Changes in DNA methylation at the aryl hydrocarbon receptor repressor may be a new biomarker for smoking

Clin Epigenetics. 2013 Oct 11;5(1):19. doi: 10.1186/1868-7083-5-19.


Background: Smoking is the largest preventable cause of morbidity and mortality in the United States. In previous work, we demonstrated that altered DNA methylation at the aryl hydrocarbon receptor repressor (AHRR) is correlated with self-reported smoking in 19-year-old African Americans with relatively low levels of smoking. However, one limitation of the prior work is that it was based on self-reported data only. Therefore, the relationship of AHRR methylation to smoking in older subjects and to indicators such as serum cotinine levels remains unknown. To address this question, we examined the relationship between genome- wide DNA methylation and smoking status as indicated by serum cotinine levels in a cohort of 22-year-old African American men.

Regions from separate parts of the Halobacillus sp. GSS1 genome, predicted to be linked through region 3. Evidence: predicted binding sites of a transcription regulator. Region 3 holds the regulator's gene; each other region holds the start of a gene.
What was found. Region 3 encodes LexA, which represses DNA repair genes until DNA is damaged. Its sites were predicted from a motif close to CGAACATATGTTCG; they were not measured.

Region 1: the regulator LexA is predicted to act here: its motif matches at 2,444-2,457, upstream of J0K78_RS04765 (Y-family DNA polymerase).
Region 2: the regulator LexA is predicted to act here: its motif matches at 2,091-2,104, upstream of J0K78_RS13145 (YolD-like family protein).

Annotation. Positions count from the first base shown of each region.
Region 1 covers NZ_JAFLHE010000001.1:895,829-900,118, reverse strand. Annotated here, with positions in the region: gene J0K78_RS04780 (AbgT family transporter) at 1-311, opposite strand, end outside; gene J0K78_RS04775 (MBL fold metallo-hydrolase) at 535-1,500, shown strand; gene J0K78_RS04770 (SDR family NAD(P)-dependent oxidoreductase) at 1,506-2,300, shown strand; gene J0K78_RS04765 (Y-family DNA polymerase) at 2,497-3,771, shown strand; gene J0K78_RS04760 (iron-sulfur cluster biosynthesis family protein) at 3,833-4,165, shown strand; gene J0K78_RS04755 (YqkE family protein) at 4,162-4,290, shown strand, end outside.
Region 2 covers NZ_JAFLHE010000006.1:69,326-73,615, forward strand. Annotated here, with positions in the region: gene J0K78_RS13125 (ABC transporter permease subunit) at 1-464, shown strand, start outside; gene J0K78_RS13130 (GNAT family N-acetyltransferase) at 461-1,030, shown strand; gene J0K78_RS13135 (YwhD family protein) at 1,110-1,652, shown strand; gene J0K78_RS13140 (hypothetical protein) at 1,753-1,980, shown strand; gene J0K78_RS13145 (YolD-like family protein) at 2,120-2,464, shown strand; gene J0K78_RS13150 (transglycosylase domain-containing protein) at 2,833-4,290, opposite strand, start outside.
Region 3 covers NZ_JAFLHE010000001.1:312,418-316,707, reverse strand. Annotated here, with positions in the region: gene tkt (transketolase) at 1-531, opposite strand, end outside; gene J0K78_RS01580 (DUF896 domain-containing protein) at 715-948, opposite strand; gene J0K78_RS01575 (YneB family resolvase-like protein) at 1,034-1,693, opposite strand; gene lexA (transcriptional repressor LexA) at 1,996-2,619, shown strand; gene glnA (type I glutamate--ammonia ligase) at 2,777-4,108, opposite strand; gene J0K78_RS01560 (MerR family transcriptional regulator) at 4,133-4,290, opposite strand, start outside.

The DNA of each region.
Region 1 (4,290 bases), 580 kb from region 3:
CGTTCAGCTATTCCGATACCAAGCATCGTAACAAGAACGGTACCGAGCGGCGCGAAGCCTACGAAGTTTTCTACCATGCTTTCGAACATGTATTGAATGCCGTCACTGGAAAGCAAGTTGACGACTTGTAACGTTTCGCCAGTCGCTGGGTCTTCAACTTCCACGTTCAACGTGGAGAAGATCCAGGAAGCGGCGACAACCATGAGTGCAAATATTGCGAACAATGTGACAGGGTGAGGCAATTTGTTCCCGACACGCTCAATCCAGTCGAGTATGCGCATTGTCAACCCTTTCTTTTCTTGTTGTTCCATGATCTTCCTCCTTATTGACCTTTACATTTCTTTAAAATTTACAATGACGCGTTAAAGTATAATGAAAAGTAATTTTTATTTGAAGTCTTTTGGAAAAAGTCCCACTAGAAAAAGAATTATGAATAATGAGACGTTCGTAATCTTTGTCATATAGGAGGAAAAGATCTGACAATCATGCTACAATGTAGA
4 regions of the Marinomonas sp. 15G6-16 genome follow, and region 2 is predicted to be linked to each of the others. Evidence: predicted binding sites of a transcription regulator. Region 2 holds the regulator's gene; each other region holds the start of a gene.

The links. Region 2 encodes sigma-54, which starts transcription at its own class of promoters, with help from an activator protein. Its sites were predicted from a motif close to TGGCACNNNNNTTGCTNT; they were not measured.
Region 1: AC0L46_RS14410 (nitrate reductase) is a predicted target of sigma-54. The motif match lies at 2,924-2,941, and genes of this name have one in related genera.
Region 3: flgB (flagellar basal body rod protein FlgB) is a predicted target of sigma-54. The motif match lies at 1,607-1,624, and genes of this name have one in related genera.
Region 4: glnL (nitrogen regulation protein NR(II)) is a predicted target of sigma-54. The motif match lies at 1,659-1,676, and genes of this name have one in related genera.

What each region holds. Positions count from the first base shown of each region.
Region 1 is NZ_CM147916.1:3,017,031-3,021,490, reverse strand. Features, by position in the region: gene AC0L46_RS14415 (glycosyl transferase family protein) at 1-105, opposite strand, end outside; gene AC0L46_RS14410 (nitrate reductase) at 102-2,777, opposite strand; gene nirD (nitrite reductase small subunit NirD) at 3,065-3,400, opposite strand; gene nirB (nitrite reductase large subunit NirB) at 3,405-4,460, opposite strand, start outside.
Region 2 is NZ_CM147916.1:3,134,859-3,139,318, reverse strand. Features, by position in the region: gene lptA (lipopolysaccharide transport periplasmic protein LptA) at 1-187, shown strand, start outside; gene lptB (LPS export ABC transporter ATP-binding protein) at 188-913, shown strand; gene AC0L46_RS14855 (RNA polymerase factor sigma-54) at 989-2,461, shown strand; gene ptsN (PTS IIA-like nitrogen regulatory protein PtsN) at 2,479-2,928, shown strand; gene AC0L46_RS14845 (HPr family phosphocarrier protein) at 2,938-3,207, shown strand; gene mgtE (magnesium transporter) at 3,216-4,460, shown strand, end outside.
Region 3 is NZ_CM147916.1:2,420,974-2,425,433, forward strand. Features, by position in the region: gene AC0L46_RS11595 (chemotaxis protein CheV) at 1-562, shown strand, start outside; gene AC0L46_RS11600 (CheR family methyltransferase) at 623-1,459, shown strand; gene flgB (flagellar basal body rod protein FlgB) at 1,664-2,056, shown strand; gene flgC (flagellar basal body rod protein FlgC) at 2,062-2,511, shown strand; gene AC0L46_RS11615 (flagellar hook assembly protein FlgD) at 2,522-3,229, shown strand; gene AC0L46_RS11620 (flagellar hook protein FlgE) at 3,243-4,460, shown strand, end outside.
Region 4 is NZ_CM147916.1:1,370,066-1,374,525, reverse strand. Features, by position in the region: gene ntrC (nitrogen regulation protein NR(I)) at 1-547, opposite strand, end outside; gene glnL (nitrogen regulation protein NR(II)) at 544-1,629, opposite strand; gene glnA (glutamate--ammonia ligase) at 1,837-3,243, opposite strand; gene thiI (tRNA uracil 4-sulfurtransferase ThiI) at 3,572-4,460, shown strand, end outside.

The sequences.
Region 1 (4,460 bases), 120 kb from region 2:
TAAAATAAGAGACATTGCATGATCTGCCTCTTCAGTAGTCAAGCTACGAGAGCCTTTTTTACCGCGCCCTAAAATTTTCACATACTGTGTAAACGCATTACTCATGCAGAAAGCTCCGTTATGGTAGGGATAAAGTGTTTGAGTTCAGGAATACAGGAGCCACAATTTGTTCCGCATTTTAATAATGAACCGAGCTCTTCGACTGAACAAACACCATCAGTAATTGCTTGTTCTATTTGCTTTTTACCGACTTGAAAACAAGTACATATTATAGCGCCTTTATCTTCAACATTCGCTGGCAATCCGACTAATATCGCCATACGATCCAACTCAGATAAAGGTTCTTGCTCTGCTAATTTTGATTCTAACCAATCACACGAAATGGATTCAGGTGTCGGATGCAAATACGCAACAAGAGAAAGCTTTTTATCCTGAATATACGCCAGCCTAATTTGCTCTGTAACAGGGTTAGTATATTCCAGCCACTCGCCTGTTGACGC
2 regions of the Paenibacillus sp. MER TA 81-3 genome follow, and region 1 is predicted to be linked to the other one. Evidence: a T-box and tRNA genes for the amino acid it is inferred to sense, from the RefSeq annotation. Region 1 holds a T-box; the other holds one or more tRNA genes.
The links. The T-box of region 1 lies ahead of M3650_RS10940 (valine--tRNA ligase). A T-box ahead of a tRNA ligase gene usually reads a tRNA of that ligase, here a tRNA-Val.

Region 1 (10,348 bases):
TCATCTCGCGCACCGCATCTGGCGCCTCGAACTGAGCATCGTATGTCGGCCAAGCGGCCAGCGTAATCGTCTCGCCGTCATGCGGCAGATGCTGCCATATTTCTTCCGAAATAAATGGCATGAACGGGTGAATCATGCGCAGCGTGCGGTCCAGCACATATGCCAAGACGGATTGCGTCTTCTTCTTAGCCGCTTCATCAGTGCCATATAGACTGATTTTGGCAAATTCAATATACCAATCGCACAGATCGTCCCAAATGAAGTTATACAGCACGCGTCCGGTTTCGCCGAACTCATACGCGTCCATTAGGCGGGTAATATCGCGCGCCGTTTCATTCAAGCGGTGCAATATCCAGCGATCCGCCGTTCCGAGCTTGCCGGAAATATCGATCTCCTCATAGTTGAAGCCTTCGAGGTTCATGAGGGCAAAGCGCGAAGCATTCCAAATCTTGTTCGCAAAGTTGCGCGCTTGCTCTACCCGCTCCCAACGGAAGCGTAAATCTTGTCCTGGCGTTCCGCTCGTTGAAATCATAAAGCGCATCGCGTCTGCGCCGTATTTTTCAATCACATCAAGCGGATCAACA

Results: Consistent with prior findings, smoking was associated with significant DNA demethylation at two distinct loci within AHRR (cg05575921 and cg21161138) with the degree of demethylation being greater than that observed in the prior cohort of 19-year-old smoking subjects. Additionally, methylation status at the AHRR residue interrogated by cg05575921 was highly correlated with serum cotinine levels (adjusted R2 = 0.42, P < 0.0001).

Conclusions: We conclude that AHRR DNA methylation status is a sensitive marker of smoking history and could serve as a biomarker of smoking that could supplement self-report or existing biomarker measures in clinical or epidemiological analyses of the effects of smoking. In addition, if properly configured as a clinical assay, the determination of AHRR methylation could also be used as a screening tool in efforts to target antismoking interventions to nascent smokers in the early phases of smoking.